On May 17, the New York Times reported that dozens of doctors were infected and gravediggers were overwhelmed in Kano, where inaction led to an unchecked outbreak.
The paper reported that “In the northern Nigerian city of Kano, some people say they now get four or five death notices on their phones each day: A colleague has died. A friend’s aunt. A former classmate.
“The gravediggers of the city, one of the biggest in West Africa, say they are working overtime. And so many doctors and nurses have been infected with the coronavirus that few hospitals are now accepting patients.
“Officially, Kano has reported 753 cases and 33 deaths attributed to the virus. But in reality, the metropolis is experiencing a major, unchecked outbreak, according to doctors and public health experts. It could be one of the continent’s worst,” the publication stated.
This makes the turn-around in the fortune of the state as it concerns the management of COVID-19 quite commendable.
The Kano turn-around, it must be stated was because the state government faced the challenge frontally and got all stakeholders in the state, including people in the community to work together to tackle the viral pandemic.
In early June, the team led by Kano State Incidence Manager for COVID-19, Dr. Tijani Hussaini sought help from community leaders in Zango and Dorayi wards, two major socio-political hubs in the Kano Municipal Council and Gwale Local Government Areas respectively.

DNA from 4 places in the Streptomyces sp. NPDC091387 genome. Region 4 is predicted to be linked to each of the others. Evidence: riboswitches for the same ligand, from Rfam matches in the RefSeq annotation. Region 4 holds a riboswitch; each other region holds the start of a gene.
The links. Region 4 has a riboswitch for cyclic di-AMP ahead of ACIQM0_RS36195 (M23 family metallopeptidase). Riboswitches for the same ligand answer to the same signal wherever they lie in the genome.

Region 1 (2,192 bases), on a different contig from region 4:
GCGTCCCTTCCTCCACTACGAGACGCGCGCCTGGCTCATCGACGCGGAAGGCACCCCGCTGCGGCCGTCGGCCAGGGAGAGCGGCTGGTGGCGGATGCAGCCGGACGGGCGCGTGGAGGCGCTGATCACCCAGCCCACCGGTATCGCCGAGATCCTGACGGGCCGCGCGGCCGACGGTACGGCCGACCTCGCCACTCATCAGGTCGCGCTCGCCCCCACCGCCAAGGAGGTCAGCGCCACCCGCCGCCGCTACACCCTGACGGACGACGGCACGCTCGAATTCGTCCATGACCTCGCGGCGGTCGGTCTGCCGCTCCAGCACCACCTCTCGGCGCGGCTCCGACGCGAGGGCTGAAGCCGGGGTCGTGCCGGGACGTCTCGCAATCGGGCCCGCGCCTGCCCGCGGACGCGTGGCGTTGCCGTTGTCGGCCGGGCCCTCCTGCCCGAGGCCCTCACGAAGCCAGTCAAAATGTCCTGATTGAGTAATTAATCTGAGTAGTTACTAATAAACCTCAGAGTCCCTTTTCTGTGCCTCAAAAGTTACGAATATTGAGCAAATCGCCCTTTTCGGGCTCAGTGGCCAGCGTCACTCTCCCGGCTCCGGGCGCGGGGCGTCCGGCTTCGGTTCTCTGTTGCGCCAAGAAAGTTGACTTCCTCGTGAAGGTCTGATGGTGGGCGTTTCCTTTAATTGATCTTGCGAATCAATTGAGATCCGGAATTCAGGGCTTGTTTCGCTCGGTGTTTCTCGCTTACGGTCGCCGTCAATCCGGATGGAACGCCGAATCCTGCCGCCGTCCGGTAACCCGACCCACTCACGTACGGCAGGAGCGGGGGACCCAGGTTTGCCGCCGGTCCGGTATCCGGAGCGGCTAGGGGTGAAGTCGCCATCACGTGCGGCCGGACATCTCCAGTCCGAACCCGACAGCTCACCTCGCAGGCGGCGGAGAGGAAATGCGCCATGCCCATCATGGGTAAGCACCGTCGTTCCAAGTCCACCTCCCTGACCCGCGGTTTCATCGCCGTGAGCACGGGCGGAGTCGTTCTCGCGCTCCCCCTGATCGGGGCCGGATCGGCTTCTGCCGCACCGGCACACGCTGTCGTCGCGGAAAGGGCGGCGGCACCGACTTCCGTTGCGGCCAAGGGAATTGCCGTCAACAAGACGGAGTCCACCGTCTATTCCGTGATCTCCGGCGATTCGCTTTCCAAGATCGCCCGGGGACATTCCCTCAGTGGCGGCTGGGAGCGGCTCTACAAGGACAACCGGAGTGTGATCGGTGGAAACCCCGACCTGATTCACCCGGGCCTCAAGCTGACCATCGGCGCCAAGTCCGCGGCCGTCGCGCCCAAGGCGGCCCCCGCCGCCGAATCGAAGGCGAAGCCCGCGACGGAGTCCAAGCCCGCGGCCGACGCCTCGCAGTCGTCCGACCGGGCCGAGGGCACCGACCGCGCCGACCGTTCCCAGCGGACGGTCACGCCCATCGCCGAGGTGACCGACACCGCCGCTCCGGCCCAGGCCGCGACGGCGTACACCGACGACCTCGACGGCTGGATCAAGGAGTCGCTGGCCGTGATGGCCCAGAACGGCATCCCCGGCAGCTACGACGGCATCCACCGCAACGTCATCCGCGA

It was a calculated attempt by the team in collaboration with the World Health Organisation and Nigeria Centre for Disease Control to launch and extend the pilot sample collection from those two regions.
The effort worked as the wards recorded the highest COVID-19 positive cases from increased testing.
On June 12, Kano activated two more laboratories to expand the testing capacity in the state.
The new additions, which was jointly donated by stakeholders and corporate organisations brought the total number of COVID-19 testing centres in Kano to five.
Kano has not just turned the corner as regards COVID-19 containment, the number of confirmed cases in the state has steadily been going down.
Clearly, other states in the country have one or two things to learn from Kano (and by extension Lagos) in terms of scaling up testing capacity and COVID-19 containment. Increasing testing capacity is more than crucial to defeating this viral pandemic.
While the NCDC must be commended for working with Kano, the agency should also work with other states to replicate this model that brought good result in Kano.
With the gradual lifting of lockdown for schools and religious centres, state governments should know that the task of containing COVID-19 rest on them and not the NCDCD.
State governments should, therefore, put measures in place to ensure strict compliance with the NCDC guidelines by all stakeholders.
As long as there is no approved preventive vaccine or curative drug for COVID-19, all Nigerians must embrace the guidelines of NCDC aimed at halting the spread of this viral pandemic.
COVID-19 is still a big public health emergency. However, it is a public health challenge that can be surmounted with everyone working in tandem with NCDC guidelines and complying with safety preventive measures.
As Kano has shown, containing the viral pandemic is a task that is achievable.